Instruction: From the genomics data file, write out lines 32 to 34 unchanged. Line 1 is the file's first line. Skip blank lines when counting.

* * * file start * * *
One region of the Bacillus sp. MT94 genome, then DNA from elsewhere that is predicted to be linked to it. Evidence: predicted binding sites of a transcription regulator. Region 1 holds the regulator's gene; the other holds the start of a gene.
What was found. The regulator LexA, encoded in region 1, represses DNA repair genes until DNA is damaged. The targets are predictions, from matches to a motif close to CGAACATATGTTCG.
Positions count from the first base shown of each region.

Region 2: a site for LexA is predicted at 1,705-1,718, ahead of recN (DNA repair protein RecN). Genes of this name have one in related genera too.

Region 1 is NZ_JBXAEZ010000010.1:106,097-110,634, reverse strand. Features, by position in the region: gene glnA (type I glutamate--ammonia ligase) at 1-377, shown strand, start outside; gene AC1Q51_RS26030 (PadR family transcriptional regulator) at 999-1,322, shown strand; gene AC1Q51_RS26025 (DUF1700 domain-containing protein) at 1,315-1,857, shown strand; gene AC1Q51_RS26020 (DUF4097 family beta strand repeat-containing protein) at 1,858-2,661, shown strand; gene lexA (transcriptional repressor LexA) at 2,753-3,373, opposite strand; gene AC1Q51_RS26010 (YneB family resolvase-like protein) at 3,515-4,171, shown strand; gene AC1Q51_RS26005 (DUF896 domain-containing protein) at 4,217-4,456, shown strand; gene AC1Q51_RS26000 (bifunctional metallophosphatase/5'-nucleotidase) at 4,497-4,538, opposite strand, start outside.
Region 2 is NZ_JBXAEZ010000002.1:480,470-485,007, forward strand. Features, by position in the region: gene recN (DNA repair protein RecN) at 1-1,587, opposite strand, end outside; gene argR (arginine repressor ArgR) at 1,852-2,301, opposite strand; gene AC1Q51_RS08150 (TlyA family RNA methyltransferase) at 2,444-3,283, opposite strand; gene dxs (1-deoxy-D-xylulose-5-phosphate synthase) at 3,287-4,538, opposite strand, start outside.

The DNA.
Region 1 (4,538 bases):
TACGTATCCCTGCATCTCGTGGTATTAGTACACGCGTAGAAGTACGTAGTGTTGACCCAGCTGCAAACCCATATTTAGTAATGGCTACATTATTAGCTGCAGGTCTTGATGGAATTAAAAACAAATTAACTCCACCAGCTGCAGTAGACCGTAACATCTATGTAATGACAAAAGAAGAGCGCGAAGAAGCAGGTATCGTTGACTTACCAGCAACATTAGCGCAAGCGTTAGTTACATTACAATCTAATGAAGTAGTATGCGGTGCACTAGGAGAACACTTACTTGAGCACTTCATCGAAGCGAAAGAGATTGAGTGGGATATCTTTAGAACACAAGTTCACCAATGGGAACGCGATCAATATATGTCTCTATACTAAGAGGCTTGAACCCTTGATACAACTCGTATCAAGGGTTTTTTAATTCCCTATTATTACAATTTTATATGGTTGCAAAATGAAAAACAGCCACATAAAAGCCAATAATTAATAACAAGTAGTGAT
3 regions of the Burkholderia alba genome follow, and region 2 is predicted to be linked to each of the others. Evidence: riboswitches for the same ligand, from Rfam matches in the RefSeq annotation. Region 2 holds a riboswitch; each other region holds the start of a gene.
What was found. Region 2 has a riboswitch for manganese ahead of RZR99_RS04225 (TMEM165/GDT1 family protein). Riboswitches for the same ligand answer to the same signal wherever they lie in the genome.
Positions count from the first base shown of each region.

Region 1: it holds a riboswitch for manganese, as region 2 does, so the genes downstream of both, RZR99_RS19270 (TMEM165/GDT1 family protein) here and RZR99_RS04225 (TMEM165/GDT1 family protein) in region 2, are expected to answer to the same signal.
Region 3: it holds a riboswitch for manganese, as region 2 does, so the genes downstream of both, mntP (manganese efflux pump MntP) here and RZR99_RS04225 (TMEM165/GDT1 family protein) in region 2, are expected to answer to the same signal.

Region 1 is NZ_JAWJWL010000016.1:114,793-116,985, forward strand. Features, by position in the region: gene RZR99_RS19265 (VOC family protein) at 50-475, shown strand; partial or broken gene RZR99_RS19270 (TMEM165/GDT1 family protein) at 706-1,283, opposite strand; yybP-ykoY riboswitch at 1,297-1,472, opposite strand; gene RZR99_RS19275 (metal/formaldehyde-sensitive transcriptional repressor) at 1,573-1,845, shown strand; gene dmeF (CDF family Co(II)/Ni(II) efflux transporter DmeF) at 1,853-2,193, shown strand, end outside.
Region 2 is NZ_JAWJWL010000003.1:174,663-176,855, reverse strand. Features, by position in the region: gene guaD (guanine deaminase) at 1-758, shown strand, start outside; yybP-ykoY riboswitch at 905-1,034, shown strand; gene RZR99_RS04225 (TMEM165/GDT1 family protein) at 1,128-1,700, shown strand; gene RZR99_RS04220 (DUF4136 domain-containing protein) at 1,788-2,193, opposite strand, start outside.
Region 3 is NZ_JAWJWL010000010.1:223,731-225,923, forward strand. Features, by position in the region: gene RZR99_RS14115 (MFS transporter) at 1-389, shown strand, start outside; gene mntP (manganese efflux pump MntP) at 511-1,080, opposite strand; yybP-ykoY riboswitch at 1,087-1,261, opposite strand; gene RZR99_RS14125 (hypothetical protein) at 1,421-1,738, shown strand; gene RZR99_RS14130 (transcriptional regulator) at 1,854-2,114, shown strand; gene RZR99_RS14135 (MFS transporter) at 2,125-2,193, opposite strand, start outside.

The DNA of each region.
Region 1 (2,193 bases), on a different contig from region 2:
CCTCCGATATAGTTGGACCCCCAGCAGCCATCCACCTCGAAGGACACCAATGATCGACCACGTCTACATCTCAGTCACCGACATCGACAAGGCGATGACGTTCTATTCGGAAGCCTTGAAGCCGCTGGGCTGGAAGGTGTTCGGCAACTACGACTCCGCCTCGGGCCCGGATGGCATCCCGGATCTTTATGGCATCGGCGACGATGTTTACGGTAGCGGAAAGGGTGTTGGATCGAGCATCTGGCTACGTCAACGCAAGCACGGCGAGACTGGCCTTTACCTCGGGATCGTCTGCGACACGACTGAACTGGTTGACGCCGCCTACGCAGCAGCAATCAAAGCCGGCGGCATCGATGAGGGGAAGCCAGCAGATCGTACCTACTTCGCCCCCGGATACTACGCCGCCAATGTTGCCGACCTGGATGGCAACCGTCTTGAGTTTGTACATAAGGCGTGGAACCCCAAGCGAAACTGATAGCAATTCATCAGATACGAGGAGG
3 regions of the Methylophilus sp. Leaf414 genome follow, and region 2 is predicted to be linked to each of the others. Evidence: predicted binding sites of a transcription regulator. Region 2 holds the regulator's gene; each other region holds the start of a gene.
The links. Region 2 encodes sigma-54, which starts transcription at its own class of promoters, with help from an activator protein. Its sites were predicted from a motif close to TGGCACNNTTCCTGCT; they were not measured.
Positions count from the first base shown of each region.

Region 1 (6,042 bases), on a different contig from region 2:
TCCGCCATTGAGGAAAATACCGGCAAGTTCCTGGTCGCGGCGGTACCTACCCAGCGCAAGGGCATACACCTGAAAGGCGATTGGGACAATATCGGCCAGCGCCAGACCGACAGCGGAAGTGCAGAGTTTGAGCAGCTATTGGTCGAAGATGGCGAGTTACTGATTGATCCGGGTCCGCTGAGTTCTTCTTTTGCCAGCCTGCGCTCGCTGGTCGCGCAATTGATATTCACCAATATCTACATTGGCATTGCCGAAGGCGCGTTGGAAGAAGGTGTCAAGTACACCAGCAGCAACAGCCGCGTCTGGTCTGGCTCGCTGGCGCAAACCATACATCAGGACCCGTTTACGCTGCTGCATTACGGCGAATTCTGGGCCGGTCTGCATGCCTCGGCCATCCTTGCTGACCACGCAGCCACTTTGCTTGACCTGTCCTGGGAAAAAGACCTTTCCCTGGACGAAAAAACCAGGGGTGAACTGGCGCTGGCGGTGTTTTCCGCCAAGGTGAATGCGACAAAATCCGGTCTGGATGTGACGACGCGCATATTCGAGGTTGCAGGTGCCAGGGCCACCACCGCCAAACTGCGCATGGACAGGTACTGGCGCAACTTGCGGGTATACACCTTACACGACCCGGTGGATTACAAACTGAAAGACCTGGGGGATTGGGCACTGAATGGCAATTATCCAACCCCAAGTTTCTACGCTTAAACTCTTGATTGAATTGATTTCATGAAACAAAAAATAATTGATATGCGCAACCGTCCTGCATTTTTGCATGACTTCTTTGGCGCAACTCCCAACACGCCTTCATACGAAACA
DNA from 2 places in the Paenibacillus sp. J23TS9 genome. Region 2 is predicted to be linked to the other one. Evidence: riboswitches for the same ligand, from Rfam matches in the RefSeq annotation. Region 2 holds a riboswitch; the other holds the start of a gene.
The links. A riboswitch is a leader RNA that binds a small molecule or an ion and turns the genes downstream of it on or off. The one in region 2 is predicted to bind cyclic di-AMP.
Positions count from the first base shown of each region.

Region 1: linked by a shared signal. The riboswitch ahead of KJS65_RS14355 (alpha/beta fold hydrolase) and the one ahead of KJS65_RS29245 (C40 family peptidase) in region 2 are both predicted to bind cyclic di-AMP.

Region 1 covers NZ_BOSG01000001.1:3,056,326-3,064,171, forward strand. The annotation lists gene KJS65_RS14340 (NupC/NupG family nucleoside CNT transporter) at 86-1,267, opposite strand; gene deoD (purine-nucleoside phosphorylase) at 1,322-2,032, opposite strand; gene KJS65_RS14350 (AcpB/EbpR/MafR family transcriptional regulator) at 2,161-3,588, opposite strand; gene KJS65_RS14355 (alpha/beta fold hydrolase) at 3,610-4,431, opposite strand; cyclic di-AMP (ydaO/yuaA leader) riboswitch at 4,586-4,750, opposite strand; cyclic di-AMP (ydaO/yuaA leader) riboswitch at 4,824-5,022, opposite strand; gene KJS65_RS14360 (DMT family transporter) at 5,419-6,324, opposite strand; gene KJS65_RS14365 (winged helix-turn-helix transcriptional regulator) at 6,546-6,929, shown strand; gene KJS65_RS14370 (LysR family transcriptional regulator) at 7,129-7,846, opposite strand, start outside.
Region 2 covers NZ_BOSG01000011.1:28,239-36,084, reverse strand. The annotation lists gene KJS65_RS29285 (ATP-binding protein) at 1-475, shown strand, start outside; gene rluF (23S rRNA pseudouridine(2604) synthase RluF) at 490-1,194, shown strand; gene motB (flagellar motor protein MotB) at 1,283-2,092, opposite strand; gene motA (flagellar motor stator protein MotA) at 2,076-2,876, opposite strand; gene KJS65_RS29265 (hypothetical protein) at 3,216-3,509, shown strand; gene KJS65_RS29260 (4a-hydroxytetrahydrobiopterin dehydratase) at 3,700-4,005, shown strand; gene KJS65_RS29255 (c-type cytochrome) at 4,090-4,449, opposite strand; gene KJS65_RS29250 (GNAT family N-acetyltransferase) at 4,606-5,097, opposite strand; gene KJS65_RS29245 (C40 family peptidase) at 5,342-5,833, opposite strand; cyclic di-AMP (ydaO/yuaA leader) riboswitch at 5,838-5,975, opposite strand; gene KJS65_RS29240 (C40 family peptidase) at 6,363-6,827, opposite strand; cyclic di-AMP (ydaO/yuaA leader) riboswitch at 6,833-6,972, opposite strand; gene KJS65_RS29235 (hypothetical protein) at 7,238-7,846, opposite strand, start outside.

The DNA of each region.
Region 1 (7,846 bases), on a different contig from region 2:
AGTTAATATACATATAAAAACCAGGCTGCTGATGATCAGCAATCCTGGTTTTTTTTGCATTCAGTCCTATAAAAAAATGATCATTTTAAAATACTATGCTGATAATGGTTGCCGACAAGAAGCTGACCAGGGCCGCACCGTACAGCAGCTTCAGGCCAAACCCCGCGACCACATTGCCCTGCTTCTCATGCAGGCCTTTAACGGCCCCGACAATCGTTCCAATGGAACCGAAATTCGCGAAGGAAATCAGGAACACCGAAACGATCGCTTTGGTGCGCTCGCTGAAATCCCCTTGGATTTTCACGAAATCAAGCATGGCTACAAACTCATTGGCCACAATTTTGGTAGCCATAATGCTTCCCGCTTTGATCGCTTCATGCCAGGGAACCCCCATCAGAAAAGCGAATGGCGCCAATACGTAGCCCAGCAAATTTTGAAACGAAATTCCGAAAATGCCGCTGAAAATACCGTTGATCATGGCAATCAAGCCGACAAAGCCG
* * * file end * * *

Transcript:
The DNA of each region.
Region 1 (7,846 bases), on a different contig from region 2:
AGTTAATATACATATAAAAACCAGGCTGCTGATGATCAGCAATCCTGGTTTTTTTTGCATTCAGTCCTATAAAAAAATGATCATTTTAAAATACTATGCTGATAATGGTTGCCGACAAGAAGCTGACCAGGGCCGCACCGTACAGCAGCTTCAGGCCAAACCCCGCGACCACATTGCCCTGCTTCTCATGCAGGCCTTTAACGGCCCCGACAATCGTTCCAATGGAACCGAAATTCGCGAAGGAAATCAGGAACACCGAAACGATCGCTTTGGTGCGCTCGCTGAAATCCCCTTGGATTTTCACGAAATCAAGCATGGCTACAAACTCATTGGCCACAATTTTGGTAGCCATAATGCTTCCCGCTTTGATCGCTTCATGCCAGGGAACCCCCATCAGAAAAGCGAATGGCGCCAATACGTAGCCCAGCAAATTTTGAAACGAAATTCCGAAAATGCCGCTGAAAATACCGTTGATCATGGCAATCAAGCCGACAAAGCCG